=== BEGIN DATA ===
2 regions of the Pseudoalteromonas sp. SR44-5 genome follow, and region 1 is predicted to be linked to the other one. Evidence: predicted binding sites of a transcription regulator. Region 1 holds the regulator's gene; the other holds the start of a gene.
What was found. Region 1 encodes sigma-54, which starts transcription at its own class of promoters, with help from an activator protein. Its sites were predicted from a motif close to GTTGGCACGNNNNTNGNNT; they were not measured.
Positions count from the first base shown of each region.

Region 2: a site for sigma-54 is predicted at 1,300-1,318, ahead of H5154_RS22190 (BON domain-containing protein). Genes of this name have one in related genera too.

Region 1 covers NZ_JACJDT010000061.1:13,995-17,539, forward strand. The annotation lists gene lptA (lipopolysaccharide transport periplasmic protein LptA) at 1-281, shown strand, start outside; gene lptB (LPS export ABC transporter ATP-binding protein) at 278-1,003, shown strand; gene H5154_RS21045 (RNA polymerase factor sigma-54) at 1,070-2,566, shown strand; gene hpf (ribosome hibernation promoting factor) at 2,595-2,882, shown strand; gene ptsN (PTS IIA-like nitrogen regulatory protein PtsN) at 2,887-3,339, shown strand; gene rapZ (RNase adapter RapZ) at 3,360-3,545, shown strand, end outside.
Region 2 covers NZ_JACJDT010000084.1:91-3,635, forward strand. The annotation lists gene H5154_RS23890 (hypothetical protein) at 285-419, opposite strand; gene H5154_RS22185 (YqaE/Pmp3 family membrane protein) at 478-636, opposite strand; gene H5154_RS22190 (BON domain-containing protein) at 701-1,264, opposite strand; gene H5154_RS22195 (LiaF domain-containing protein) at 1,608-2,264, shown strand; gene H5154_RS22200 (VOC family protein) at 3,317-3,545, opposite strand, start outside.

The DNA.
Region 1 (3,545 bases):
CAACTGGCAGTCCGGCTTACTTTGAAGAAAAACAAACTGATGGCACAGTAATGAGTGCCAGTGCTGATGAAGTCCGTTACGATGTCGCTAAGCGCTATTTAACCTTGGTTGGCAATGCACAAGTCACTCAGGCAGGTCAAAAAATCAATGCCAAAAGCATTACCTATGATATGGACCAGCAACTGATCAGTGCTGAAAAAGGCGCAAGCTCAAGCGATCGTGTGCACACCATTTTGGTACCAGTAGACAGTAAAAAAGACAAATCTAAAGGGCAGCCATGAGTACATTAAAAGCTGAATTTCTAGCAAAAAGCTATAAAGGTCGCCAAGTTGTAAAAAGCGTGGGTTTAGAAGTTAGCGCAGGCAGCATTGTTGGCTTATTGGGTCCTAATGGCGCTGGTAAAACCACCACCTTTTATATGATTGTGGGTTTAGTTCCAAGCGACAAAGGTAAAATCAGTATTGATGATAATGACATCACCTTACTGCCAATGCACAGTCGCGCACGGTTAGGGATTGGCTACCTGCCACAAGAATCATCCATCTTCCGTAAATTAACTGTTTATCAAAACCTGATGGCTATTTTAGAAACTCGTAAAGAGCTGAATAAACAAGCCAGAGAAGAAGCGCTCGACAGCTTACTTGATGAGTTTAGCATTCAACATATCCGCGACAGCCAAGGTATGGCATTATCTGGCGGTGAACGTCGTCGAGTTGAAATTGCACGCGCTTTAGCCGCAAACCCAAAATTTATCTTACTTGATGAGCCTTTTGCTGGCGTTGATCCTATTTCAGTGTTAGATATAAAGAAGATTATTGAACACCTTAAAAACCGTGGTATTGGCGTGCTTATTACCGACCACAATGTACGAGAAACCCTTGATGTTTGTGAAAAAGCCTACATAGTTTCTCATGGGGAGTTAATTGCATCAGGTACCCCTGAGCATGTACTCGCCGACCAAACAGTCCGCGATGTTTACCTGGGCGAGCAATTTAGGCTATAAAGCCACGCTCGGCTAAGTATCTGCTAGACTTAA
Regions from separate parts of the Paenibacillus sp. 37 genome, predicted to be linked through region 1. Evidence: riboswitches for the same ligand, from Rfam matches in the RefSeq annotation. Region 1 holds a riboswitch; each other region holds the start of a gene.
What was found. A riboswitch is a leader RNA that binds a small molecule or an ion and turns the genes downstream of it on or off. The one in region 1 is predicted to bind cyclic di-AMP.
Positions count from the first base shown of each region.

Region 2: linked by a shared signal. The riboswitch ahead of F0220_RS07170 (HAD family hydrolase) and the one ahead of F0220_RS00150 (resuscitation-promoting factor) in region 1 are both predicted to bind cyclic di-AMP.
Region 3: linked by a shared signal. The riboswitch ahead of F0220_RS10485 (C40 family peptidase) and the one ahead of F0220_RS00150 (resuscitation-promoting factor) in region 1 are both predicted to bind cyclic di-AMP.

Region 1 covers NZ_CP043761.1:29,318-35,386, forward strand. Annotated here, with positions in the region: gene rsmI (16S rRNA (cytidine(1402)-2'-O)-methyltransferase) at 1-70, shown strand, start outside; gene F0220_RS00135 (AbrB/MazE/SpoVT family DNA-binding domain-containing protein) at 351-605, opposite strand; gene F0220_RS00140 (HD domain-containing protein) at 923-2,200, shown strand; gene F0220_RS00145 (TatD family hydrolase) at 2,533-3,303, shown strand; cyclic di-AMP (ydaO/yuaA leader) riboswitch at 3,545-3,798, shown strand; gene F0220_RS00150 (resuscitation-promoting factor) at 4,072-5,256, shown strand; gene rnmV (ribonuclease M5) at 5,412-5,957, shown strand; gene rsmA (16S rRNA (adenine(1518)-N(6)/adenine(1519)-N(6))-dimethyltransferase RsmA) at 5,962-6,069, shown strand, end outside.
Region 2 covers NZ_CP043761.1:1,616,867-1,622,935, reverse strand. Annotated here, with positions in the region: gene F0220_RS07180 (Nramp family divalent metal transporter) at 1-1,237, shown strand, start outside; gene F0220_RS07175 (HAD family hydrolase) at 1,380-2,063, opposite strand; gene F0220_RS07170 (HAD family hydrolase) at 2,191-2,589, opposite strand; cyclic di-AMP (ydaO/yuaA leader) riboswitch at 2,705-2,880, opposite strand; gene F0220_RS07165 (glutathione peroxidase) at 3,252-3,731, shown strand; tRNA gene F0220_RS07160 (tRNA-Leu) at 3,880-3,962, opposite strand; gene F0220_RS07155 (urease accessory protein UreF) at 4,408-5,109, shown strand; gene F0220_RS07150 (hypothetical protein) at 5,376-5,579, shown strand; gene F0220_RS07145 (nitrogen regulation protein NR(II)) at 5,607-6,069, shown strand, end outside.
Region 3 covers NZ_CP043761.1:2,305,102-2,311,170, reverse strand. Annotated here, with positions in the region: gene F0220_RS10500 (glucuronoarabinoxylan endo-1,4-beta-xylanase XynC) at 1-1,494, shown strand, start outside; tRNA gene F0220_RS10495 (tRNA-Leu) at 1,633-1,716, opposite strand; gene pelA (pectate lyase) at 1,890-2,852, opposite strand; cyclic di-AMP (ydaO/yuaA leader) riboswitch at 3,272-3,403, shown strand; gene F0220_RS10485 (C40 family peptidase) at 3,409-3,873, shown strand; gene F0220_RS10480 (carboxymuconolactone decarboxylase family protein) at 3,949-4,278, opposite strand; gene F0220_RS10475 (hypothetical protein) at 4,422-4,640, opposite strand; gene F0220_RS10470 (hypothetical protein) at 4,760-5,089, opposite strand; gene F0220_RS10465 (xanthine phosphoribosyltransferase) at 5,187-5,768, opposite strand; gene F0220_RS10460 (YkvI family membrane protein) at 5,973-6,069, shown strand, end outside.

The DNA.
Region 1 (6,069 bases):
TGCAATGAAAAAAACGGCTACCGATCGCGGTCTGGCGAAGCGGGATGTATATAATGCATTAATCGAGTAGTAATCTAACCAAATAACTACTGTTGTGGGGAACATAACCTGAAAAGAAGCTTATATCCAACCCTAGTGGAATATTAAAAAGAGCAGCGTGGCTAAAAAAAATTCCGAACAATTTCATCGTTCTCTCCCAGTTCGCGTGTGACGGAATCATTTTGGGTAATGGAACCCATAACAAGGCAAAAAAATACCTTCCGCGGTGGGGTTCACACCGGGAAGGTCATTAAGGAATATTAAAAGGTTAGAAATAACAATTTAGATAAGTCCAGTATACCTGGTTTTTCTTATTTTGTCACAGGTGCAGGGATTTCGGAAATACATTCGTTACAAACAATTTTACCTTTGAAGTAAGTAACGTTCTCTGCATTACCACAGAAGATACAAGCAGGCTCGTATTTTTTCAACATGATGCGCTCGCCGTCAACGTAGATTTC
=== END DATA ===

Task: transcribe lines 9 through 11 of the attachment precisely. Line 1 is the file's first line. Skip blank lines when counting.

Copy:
CAACTGGCAGTCCGGCTTACTTTGAAGAAAAACAAACTGATGGCACAGTAATGAGTGCCAGTGCTGATGAAGTCCGTTACGATGTCGCTAAGCGCTATTTAACCTTGGTTGGCAATGCACAAGTCACTCAGGCAGGTCAAAAAATCAATGCCAAAAGCATTACCTATGATATGGACCAGCAACTGATCAGTGCTGAAAAAGGCGCAAGCTCAAGCGATCGTGTGCACACCATTTTGGTACCAGTAGACAGTAAAAAAGACAAATCTAAAGGGCAGCCATGAGTACATTAAAAGCTGAATTTCTAGCAAAAAGCTATAAAGGTCGCCAAGTTGTAAAAAGCGTGGGTTTAGAAGTTAGCGCAGGCAGCATTGTTGGCTTATTGGGTCCTAATGGCGCTGGTAAAACCACCACCTTTTATATGATTGTGGGTTTAGTTCCAAGCGACAAAGGTAAAATCAGTATTGATGATAATGACATCACCTTACTGCCAATGCACAGTCGCGCACGGTTAGGGATTGGCTACCTGCCACAAGAATCATCCATCTTCCGTAAATTAACTGTTTATCAAAACCTGATGGCTATTTTAGAAACTCGTAAAGAGCTGAATAAACAAGCCAGAGAAGAAGCGCTCGACAGCTTACTTGATGAGTTTAGCATTCAACATATCCGCGACAGCCAAGGTATGGCATTATCTGGCGGTGAACGTCGTCGAGTTGAAATTGCACGCGCTTTAGCCGCAAACCCAAAATTTATCTTACTTGATGAGCCTTTTGCTGGCGTTGATCCTATTTCAGTGTTAGATATAAAGAAGATTATTGAACACCTTAAAAACCGTGGTATTGGCGTGCTTATTACCGACCACAATGTACGAGAAACCCTTGATGTTTGTGAAAAAGCCTACATAGTTTCTCATGGGGAGTTAATTGCATCAGGTACCCCTGAGCATGTACTCGCCGACCAAACAGTCCGCGATGTTTACCTGGGCGAGCAATTTAGGCTATAAAGCCACGCTCGGCTAAGTATCTGCTAGACTTAA
Regions from separate parts of the Paenibacillus sp. 37 genome, predicted to be linked through region 1. Evidence: riboswitches for the same ligand, from Rfam matches in the RefSeq annotation. Region 1 holds a riboswitch; each other region holds the start of a gene.
What was found. A riboswitch is a leader RNA that binds a small molecule or an ion and turns the genes downstream of it on or off. The one in region 1 is predicted to bind cyclic di-AMP.